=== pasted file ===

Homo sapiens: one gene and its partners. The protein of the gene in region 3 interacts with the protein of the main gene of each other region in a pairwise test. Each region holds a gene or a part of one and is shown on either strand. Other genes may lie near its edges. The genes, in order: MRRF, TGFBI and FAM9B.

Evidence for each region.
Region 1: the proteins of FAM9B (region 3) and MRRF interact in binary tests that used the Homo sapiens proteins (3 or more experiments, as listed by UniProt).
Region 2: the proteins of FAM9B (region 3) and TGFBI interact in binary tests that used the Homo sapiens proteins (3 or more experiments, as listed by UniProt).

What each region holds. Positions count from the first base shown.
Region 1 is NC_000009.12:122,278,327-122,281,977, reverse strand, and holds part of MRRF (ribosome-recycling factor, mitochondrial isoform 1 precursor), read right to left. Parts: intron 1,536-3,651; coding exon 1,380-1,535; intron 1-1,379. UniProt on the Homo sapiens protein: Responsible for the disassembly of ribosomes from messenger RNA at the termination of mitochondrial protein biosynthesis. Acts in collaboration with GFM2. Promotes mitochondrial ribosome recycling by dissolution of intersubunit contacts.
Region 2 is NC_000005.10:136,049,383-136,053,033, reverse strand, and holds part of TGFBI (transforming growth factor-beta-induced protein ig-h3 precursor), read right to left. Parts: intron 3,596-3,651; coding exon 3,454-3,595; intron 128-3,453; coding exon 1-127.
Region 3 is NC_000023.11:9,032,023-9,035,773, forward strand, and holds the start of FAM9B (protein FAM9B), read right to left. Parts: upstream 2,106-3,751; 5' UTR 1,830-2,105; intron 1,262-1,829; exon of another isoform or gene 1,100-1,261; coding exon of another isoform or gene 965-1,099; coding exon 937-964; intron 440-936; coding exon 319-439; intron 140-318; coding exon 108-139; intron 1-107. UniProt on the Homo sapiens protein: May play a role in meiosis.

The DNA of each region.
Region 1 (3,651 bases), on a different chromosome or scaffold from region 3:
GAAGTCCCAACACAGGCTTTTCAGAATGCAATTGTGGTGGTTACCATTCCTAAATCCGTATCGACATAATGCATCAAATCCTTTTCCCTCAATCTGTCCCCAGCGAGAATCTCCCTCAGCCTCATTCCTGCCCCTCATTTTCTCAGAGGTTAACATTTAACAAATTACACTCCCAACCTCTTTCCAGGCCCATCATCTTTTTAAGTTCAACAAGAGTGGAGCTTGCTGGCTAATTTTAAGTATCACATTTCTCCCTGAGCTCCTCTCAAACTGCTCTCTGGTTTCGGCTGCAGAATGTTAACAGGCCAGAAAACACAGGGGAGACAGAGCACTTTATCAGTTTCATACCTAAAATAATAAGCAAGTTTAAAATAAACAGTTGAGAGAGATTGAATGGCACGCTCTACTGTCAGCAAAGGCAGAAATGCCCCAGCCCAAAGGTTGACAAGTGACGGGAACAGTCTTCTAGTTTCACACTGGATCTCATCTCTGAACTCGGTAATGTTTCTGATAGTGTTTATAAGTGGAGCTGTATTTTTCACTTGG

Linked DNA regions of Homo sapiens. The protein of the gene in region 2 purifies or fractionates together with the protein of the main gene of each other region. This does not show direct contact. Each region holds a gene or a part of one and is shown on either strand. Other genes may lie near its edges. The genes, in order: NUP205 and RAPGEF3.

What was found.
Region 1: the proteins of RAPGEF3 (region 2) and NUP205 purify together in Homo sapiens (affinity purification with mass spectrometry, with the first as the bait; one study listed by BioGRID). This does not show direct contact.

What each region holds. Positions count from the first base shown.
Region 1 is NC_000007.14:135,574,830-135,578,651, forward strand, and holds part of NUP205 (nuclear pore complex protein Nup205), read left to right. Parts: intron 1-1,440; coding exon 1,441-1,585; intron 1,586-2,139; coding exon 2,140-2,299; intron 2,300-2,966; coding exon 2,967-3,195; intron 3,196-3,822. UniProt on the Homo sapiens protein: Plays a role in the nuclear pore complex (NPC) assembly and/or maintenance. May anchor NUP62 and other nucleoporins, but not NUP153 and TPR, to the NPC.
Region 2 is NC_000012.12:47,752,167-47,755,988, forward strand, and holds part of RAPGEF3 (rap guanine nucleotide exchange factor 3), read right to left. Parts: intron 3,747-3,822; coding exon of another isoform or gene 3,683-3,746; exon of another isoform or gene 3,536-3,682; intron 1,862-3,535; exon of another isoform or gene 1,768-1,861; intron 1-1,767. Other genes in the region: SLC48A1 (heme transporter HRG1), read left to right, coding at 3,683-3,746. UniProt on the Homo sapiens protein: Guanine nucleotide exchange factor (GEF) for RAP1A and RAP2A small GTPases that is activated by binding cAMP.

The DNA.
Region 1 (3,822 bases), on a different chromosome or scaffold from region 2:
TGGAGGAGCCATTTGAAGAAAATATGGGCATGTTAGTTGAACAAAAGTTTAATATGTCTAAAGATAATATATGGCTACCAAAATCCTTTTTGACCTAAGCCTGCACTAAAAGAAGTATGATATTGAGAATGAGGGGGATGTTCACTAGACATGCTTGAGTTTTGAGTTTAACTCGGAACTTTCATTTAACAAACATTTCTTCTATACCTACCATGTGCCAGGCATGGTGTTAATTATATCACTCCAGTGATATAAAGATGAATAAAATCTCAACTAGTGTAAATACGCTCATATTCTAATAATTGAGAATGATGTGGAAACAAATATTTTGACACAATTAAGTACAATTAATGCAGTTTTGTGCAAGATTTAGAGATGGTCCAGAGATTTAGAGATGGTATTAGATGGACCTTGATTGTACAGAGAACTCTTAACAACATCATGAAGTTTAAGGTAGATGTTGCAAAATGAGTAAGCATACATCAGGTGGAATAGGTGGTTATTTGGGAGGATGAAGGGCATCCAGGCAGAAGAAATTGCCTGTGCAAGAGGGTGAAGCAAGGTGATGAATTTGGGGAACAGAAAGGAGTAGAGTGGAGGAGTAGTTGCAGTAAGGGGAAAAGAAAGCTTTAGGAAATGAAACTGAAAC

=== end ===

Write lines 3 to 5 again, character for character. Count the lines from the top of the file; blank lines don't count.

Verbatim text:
Region 1: the proteins of FAM9B (region 3) and MRRF interact in binary tests that used the Homo sapiens proteins (3 or more experiments, as listed by UniProt).
Region 2: the proteins of FAM9B (region 3) and TGFBI interact in binary tests that used the Homo sapiens proteins (3 or more experiments, as listed by UniProt).

What each region holds. Positions count from the first base shown.